Four young professionals behind the Denmark-based startup BlueBenu, which aims to tackle the issue of plastic waste, have been in Budapest as part of the Design Terminal mentoring program.
Unlike other methods on the market, BlueBenu’s solution is able to turn unsorted, unclean plastic waste into new plastic product while also producing eco-fuel along the way. The Budapest Business Journal talked with COO Sarah Lasso and CTO Albert Kravos.
BBJ: Right at the top of the list of recommendations to reduce plastic waste is cutting the use of single-use plastic bags. What role do you think recycling has here?
Albert Kravos: Single-use plastic bags have their downsides but the biggest problem is that people don’t throw them in the trash or separate them appropriately. Consumers are responsible for the first separation and proper sorting before plastic enters the recycling bins. Governments should be responsible for providing local recycling stations instead of shipping waste overseas to places where policies are not applied vigorously, are poorly supervised, or not enforced at all by the authorities. Our plans extend to tackle the waste of poor communities, in order to address the source of plastic pollution and give waste plastics a means for recycling.
Sarah Lasso: Sometimes communities are environmentally aware but have no waste management practices; they have no other choice but burning or throwing it away in improper locations such as the open environment. We want to give them an option to not only recycle, but also to use the potential of the plastic as a resource.
BBJ: In what way does your solution differ from similar ones already on the market?
AK: There are many ways to recycle plastic but they mainly need the waste to be sorted and cleaned. Our method is much more flexible as it can handle plastic that is contaminated or mixed with organic matter. This conversion process itself is not new. We have, however, adapted it from exclusively treating biomass to a more versatile use and to tackle plastic feedstock that cannot be traditionally recycled or is tricky to work with. The technology is called hydrothermal liquefaction, where we basically pressure cook the plastic with water in order to bring the material back to its original petroleum form.
As an output, we have different product streams, one is eco-fuel. The fuel produced depends on the feedstock: in the beginning it would resemble light sweet crude oil, which needs to be refined to be used in cars. It could also be directly used in ships and heavy-fuel oil engines. In the long run, we aim to produce jet fuel, it being difficult to replace otherwise. Our ultimate purpose, however, is not to produce fuel but rather new virgin plastics and high value petrochemicals to close the circular economy of plastics and considerably reduce emissions.
SL: In the beginning, the idea was to fully focus on maritime as ships use very low-quality fuel. Also, there have been many new legislations that they have to comply with. We moved away from the maritime fuel idea to focus on a fully circular economy process of reintegration of waste in the system as high value products. These new propositions have the potential to generate bigger socio-economic value for communities around the globe.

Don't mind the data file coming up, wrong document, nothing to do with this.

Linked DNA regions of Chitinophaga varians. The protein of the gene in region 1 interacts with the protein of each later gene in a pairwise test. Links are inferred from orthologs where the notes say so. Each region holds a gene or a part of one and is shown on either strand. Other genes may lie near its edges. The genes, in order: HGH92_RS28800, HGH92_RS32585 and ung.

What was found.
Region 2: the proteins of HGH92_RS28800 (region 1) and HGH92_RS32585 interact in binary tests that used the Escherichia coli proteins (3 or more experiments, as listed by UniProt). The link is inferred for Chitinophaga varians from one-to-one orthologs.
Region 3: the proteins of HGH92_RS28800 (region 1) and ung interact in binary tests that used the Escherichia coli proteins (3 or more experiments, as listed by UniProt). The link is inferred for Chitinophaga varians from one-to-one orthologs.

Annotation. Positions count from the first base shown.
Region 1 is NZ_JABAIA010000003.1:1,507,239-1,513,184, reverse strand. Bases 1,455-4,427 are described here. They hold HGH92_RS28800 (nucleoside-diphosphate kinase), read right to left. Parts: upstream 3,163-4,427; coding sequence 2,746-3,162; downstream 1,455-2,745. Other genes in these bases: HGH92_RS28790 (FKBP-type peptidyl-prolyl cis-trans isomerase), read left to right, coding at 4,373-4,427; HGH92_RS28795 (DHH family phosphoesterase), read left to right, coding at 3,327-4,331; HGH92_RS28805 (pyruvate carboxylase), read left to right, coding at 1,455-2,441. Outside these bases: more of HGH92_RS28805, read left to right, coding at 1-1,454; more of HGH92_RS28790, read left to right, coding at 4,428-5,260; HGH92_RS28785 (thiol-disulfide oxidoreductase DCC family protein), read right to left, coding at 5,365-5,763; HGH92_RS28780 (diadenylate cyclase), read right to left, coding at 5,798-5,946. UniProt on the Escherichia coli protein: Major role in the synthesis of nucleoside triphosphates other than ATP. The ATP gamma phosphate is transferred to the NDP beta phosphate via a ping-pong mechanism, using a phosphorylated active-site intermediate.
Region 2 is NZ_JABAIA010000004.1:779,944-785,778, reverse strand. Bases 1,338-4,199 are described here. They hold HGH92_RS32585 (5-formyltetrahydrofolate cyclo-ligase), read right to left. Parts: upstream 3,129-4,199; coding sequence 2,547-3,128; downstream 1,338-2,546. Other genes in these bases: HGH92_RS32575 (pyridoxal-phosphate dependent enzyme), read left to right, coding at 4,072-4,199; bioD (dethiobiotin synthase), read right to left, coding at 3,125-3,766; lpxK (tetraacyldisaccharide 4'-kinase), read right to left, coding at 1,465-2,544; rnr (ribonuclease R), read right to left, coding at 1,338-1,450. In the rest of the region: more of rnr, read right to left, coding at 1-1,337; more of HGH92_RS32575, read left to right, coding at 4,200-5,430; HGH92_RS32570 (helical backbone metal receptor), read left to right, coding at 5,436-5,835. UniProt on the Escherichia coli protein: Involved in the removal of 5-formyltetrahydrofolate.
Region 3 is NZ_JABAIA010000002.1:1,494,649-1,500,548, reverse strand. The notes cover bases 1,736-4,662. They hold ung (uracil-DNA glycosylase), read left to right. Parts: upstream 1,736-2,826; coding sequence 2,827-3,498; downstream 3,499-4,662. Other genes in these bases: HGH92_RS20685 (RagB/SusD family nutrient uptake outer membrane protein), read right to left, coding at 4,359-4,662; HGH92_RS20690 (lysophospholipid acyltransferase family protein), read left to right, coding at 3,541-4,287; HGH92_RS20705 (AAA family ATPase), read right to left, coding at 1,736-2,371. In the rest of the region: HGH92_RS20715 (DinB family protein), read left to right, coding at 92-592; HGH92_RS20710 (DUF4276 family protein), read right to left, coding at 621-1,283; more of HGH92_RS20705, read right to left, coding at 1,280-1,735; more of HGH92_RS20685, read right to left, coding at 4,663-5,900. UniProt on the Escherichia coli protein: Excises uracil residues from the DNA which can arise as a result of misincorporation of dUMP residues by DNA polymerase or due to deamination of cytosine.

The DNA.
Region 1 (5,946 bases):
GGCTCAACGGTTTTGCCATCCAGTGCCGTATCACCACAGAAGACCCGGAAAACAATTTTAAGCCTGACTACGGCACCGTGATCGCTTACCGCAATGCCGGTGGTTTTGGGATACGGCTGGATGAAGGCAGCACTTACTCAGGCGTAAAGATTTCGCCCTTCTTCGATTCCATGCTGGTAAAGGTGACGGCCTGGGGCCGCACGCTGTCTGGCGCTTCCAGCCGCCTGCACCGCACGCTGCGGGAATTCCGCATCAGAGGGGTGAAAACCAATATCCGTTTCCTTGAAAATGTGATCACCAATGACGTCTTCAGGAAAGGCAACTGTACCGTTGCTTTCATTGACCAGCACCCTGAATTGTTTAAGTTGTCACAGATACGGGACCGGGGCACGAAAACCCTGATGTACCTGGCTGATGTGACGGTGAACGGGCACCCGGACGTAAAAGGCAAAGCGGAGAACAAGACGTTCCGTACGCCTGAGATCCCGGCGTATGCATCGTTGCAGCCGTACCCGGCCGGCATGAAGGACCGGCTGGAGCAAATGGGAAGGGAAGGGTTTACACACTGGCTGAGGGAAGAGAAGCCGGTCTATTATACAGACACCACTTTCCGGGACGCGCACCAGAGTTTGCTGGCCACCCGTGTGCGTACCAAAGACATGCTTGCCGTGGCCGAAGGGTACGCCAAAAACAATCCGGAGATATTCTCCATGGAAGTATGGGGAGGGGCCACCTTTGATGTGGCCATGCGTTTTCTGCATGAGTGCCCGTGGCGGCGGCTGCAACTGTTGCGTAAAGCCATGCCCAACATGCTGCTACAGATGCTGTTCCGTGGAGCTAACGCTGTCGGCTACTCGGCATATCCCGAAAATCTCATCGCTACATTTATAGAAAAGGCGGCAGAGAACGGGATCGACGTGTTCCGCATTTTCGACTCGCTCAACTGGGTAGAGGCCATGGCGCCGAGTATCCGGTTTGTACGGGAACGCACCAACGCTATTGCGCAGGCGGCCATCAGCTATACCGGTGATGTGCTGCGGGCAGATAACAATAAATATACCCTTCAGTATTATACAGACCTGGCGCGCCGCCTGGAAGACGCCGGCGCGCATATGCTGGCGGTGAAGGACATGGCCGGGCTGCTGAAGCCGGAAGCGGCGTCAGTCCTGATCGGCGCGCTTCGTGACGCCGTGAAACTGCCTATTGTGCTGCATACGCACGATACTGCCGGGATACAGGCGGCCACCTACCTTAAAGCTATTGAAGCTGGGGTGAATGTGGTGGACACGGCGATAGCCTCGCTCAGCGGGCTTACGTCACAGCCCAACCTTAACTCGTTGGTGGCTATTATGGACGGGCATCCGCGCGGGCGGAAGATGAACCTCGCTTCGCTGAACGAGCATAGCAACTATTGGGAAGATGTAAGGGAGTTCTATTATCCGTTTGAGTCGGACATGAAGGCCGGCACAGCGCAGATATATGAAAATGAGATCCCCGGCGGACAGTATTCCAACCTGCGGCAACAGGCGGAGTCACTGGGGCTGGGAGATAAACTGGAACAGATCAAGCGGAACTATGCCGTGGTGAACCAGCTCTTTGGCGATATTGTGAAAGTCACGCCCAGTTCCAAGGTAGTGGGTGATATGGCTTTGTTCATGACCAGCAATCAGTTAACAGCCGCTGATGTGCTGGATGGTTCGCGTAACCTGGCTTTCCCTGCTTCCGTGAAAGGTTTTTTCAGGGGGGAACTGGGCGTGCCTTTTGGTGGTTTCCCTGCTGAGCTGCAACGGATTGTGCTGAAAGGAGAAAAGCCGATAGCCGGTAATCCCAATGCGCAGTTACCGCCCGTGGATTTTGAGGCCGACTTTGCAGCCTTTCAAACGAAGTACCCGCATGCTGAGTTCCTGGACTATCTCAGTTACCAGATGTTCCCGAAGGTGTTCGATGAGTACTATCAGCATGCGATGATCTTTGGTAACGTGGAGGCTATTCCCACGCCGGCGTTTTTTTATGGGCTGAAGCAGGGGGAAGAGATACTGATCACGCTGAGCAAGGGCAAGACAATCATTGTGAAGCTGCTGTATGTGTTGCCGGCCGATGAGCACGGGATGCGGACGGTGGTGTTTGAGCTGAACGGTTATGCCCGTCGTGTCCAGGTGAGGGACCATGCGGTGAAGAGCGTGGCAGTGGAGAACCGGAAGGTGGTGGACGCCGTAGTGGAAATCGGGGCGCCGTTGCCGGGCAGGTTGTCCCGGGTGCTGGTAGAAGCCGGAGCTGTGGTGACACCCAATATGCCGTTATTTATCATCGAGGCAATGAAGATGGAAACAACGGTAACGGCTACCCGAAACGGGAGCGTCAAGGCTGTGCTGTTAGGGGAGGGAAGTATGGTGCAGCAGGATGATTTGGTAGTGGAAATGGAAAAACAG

BBJ: Where are you at with development?
SL: Right now we are at the prototype stage, but we are a bit slow due to lack of funding and also because we are trying to develop it together with the market so as to comply with pre-existing standards for specific industrial uses. It is a very complex and expensive project and we want to ensure a perfect product/market fit.
AK: The product is a small container-sized reactor which was designed in the first place to convert biomass into biodiesel. We are redesigning the reactor so that it can also accept mixed plastics and run continually.
BBJ: Are you already in touch with companies?
SL: We have partnered with Spike Renewables, an equipment manufacturer based in Florence. We have established contacts with municipalities and public bodies in Myanmar and Denmark. Municipalities are responsible for implementing waste collection systems and either end up sending the plastic fraction to incineration or landfill. Here we want to open new solutions. And we are still in contact with the Danish maritime industry and associations for treating marine litter brought to shore by vessels and fisherman.
BBJ: Why did you choose to come to Hungary and participate here in a mentoring program?
SL: We are based in Denmark so we are familiar with the Scandinavian market. We wanted to open up a bit; looking for new partnerships, seeing how other markets operate. At Design Terminal’s mentoring program we participate in training, mentoring and meetings with corporate partners. This is also a community of committed startups that will be a promising network for the future. Moreover, we are experiencing personal growth and also sharpen our expertise in many different sectors.
AK: During the power camp, we made contacts with some local refineries, which helps us to better understand their limitations in terms of infrastructure, so we got a clear idea of what fuels they will or will not accept. As a result, we can streamline our product development. We have also learnt more about market analysis in this way. We are looking for funding opportunities, although, we may still be early for angel investment as we are dealing with expensive hardware; we are not sure if dilution would be beneficial at this stage. We are currently applying for soft funds from the [Danish] government and the EU.